Antiphospholipid syndrome is a rare complication of postural orthostatic tachycardia syndrome. Clinically, the presentation has overlapping symptoms of both diseases, with lightheadedness or syncope when moving from a supine to a standing position as well as blood clots, headache, or pregnancy complications in women. This case presentation involves a 39-year-old patient identified as female who has been diagnosed with POTS and elevated anticardiolipin antibodies.

1. Introduction

Postural orthostatic tachycardia syndrome (POTS) is a syndrome of decreased blood flow to the heart when the patient moves from a supine position to a standing position and experiences lightheadedness or syncope as a result. POTS presents with an increase in heart rate during these episodes. Causes of POTS include abnormal blood pressure regulation, impaired nerve function, and autoimmune conditions. Diagnosis is made using a tilt table test that shows a change in blood pressure and heart rate when the patient transitions between lying, sitting, or standing [1].

Antiphospholipid syndrome is an autoimmune disorder characterized by blood clots, miscarriage, or headache due to autoantibodies against phospholipids [2]. Diagnosis requires the presence of lupus anticoagulant, anticardiolipin, or anti-beta-2-glycoprotein I antibodies [2]. The patient is a 39-year-old female with a history of POTS disease and a positive anticardiolipin antibody and antiphospholipid disease symptoms. We hypothesize that there is an association between her POTS disease and antiphospholipid syndrome.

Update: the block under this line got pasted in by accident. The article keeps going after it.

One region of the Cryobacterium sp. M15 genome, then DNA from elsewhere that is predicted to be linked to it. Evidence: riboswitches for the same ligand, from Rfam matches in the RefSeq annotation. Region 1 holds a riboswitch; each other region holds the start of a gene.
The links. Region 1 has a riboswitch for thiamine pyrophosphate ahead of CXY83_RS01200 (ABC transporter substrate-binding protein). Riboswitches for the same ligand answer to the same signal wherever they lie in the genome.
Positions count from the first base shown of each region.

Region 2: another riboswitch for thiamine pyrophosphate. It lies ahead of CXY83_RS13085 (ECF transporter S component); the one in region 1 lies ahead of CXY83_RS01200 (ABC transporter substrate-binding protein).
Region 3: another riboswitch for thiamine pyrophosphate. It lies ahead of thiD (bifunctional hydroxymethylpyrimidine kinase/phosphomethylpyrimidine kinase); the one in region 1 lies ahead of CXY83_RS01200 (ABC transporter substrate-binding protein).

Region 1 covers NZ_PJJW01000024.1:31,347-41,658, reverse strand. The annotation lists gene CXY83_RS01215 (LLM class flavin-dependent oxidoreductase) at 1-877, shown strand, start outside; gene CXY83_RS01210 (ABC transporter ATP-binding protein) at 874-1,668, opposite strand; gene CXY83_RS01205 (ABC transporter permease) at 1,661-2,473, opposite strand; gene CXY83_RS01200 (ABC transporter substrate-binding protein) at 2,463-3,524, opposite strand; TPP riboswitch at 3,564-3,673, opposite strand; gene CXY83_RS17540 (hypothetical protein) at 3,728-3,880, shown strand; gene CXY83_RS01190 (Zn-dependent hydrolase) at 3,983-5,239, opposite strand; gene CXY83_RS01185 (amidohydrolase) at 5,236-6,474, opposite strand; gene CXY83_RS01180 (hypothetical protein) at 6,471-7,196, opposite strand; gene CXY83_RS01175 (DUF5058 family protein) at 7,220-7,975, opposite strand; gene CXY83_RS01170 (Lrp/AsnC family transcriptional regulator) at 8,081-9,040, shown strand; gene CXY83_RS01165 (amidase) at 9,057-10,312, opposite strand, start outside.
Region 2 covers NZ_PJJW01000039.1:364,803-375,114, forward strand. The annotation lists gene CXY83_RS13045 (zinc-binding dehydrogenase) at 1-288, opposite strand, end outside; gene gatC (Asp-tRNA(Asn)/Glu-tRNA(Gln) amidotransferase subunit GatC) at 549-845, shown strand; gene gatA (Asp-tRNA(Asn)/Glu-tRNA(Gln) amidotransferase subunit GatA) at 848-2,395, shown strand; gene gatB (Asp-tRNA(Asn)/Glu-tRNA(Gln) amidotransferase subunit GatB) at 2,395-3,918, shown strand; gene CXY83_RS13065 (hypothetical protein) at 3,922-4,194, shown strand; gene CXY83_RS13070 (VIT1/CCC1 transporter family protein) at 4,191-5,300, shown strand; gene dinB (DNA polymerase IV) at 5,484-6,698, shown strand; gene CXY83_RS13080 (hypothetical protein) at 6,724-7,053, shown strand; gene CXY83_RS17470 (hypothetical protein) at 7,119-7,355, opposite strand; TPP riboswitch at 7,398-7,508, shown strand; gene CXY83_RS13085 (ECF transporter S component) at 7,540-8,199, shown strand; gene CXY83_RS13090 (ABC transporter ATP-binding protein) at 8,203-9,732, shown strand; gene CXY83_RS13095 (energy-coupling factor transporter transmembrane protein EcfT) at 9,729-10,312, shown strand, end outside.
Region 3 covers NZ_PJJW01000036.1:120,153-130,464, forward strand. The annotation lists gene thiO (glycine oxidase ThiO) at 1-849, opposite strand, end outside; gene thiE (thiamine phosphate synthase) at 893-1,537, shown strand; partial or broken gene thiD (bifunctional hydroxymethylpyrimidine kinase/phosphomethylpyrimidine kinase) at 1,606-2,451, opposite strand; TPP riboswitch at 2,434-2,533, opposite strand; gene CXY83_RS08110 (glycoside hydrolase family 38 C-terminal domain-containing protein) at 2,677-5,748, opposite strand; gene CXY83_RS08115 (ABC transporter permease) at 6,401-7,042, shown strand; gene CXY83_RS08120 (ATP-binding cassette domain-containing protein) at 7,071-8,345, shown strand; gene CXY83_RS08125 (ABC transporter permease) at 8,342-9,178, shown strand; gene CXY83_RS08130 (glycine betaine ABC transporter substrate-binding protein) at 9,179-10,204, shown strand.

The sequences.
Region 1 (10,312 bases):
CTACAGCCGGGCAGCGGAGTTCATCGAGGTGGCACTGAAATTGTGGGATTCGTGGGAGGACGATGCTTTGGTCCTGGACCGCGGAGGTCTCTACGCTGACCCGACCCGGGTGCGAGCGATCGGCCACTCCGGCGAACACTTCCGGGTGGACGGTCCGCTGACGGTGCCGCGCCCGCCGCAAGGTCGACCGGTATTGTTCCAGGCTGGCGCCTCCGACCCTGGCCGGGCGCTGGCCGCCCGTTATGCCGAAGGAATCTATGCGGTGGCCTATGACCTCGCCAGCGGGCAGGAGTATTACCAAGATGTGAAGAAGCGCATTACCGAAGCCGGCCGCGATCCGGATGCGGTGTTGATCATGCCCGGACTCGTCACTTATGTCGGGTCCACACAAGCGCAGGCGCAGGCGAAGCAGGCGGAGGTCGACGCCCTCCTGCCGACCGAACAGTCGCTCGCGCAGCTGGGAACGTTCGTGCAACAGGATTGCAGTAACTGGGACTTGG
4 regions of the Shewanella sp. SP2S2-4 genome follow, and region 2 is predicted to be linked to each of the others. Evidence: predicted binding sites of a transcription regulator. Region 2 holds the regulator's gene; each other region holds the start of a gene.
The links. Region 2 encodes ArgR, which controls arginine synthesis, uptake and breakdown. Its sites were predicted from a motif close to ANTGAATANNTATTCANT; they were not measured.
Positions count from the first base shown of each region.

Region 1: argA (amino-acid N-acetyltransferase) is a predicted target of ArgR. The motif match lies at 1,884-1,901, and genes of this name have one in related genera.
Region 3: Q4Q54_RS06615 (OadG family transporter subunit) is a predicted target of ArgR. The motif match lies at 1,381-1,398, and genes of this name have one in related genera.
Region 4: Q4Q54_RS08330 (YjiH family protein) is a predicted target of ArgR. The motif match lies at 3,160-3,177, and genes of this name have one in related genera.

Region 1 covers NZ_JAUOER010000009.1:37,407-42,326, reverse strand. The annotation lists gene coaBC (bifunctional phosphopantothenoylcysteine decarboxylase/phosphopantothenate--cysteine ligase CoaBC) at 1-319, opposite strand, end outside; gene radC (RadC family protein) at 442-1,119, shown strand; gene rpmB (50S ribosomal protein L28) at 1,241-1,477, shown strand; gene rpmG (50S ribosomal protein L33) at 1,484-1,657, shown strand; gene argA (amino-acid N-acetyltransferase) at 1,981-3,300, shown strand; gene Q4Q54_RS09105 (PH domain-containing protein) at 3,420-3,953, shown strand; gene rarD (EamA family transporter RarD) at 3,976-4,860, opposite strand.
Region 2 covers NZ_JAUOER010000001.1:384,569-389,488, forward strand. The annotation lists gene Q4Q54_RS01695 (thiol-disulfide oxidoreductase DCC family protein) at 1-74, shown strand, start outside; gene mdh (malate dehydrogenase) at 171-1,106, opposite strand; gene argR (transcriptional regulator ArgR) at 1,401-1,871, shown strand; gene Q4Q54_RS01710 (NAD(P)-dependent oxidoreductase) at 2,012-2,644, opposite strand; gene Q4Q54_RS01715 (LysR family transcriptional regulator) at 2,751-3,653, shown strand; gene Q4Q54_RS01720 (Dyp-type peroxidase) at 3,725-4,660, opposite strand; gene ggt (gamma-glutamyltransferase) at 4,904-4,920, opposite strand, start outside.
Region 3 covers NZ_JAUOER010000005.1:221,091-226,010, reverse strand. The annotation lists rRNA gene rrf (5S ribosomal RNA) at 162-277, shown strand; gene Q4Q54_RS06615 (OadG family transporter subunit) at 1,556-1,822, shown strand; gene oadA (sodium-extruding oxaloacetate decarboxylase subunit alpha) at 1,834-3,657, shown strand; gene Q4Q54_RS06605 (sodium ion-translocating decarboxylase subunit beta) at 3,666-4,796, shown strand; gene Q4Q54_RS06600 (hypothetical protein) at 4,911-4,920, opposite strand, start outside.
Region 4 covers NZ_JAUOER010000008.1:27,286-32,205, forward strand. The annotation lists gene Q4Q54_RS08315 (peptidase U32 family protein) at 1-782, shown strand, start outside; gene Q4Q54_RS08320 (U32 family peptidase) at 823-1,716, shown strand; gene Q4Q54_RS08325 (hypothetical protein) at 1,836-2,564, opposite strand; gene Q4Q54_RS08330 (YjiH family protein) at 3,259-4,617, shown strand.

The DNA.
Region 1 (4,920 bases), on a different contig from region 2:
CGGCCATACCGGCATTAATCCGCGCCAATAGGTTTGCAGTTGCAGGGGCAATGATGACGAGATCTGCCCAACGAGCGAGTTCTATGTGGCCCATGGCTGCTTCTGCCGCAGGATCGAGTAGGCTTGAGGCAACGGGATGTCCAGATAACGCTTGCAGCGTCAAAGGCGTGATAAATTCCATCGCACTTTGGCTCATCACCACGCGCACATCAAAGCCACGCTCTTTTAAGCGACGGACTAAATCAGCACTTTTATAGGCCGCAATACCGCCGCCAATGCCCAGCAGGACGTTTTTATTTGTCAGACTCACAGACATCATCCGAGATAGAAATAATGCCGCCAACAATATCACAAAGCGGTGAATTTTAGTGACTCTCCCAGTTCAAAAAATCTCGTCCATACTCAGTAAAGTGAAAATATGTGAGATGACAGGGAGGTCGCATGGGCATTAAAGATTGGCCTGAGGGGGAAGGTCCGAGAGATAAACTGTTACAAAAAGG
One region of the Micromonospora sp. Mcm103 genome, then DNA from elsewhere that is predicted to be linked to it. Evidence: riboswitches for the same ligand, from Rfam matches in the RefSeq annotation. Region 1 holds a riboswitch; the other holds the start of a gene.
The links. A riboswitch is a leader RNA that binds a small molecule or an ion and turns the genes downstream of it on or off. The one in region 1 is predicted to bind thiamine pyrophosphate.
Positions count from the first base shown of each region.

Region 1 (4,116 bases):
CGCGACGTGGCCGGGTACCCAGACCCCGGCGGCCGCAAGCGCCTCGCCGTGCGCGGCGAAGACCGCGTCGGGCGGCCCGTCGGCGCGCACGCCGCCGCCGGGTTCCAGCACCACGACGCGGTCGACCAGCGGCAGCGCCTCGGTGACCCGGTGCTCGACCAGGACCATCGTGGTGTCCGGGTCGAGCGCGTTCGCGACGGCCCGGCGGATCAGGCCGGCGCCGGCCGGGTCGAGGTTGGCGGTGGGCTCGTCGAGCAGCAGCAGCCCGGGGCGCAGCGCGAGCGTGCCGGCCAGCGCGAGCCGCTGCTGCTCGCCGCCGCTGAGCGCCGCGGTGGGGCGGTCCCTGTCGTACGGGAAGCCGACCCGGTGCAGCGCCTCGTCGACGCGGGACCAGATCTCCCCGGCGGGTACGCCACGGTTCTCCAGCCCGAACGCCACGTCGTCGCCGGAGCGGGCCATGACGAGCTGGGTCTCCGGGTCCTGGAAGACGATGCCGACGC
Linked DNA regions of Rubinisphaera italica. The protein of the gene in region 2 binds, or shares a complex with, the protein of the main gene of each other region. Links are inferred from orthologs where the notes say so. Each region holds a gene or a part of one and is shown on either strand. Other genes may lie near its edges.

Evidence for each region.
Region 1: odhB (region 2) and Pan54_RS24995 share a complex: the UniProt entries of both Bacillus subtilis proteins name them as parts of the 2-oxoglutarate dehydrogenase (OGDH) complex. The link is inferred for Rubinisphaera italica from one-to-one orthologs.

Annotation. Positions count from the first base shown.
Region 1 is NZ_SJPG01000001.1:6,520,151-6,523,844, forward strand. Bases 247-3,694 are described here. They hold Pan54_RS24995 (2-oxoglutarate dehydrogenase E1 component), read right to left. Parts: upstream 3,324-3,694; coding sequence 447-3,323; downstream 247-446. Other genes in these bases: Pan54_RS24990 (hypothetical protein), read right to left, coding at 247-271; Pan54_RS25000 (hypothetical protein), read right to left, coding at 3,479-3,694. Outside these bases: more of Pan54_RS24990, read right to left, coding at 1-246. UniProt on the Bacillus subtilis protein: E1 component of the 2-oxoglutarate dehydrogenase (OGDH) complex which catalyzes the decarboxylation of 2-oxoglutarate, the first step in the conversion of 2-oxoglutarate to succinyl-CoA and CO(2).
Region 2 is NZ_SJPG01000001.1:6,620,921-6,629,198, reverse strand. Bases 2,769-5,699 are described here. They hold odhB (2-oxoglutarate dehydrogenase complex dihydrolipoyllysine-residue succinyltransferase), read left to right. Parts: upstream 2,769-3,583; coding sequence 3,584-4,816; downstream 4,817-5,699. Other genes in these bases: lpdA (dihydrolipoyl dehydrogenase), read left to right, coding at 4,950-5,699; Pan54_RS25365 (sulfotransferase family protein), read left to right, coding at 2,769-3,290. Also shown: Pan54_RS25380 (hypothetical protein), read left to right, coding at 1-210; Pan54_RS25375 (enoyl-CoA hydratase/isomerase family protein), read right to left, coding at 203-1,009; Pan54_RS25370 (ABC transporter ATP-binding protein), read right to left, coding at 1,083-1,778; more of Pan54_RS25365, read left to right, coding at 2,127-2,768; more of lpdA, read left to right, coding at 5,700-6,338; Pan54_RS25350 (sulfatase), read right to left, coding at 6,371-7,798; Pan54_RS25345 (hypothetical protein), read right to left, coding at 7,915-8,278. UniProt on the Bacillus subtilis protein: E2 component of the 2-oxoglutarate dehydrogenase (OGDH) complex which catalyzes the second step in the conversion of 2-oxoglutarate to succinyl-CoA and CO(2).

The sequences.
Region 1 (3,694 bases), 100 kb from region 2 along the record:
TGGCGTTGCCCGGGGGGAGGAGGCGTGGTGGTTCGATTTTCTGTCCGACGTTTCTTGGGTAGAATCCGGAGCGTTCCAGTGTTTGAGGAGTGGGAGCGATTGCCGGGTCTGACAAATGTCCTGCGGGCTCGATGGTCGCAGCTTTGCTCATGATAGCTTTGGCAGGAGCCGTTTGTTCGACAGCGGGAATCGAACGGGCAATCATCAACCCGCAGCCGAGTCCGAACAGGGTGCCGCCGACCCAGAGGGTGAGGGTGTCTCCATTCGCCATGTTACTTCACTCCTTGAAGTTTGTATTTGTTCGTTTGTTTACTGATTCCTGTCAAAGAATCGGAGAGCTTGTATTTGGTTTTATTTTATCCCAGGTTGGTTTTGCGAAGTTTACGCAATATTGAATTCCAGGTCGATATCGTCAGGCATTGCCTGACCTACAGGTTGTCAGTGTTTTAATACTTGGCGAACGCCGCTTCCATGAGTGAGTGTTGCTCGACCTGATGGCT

2. Case Report

The patient is a 39-year-old Caucasian female who had recently moved to Utah from Oregon. She presented in clinic with fatigue, postural tachycardia, migraines, and tingling of her extremities. The patient had not been feeling well the previous year when she presented to her primary care physician with a complaint of right-sided supraclavicular adenopathy. The patient underwent imaging and laboratory studies which were all negative. No diagnosis was made at that point. She returned to the clinic twice in the following 2 months with complaints of fatigue, night sweats, tremor, tachycardia while standing, bradycardia while sleeping, dizziness, tinnitus, cold extremities, and tingling throughout her body. During that same year, the patient was also seen in the emergency room multiple times for cervical instability due to degenerative disc disease, and she followed up with a neurosurgeon for chronic cervical disc degeneration. She visited an endocrinologist who ruled out Addison’s disease. An MRI of the brain was negative. Ultimately, after undergoing a positive tilt table test with a neurologist, the patient was diagnosed with POTS (Figure 1).

The patient was started on fludrocortisone and improved for 2 weeks before regressing. Repeat basic metabolic panel showed only mild hyperkalemia. However, the patient experienced anxiety at this time, so her medication was switched to midodrine 5 mg BID. The patient stopped taking midodrine after being diagnosed with COVID-19 but resumed the medication after recovery.

The patient has a past medical history of anxiety and has been prescribed citalopram, trazodone, and clonazepam as needed. She also has a history of hypothyroidism, Raynaud’s syndrome, and ulnar neuropathy of the right elbow. She had two pregnancies, both of which were complicated by preeclampsia and intrauterine growth restrictions, respectively. Currently, on disability leave, the patient formerly worked as a physician assistant in an orthopedic office. She denies alcohol, tobacco, or other drug use. Family history was noncontributory to her condition.